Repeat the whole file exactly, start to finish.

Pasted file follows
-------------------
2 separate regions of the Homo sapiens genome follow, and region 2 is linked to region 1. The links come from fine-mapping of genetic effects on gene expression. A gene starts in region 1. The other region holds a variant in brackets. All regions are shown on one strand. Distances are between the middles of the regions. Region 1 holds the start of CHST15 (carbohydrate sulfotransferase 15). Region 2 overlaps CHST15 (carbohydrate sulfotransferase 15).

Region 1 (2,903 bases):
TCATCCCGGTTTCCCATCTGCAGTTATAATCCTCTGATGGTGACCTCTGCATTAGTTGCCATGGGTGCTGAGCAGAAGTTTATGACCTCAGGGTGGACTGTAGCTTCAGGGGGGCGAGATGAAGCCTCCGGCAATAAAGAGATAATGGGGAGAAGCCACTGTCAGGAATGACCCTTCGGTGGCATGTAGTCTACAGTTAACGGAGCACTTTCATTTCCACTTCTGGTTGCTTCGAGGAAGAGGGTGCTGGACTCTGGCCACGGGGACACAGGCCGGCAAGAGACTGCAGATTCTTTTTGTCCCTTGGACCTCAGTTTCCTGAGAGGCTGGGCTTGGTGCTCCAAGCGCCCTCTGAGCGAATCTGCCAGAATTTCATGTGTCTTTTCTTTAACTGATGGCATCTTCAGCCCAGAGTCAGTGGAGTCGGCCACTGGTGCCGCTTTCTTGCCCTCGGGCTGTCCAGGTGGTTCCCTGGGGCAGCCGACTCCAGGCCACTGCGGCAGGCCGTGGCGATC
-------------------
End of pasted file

2 separate regions of the Homo sapiens genome follow, and region 2 is linked to region 1. The links come from fine-mapping of genetic effects on gene expression. A gene starts in region 1. The other region holds a variant in brackets. All regions are shown on one strand. Distances are between the middles of the regions. Region 1 holds the start of CHST15 (carbohydrate sulfotransferase 15). Region 2 overlaps CHST15 (carbohydrate sulfotransferase 15).

Region 1 (2,903 bases):
TCATCCCGGTTTCCCATCTGCAGTTATAATCCTCTGATGGTGACCTCTGCATTAGTTGCCATGGGTGCTGAGCAGAAGTTTATGACCTCAGGGTGGACTGTAGCTTCAGGGGGGCGAGATGAAGCCTCCGGCAATAAAGAGATAATGGGGAGAAGCCACTGTCAGGAATGACCCTTCGGTGGCATGTAGTCTACAGTTAACGGAGCACTTTCATTTCCACTTCTGGTTGCTTCGAGGAAGAGGGTGCTGGACTCTGGCCACGGGGACACAGGCCGGCAAGAGACTGCAGATTCTTTTTGTCCCTTGGACCTCAGTTTCCTGAGAGGCTGGGCTTGGTGCTCCAAGCGCCCTCTGAGCGAATCTGCCAGAATTTCATGTGTCTTTTCTTTAACTGATGGCATCTTCAGCCCAGAGTCAGTGGAGTCGGCCACTGGTGCCGCTTTCTTGCCCTCGGGCTGTCCAGGTGGTTCCCTGGGGCAGCCGACTCCAGGCCACTGCGGCAGGCCGTGGCGATC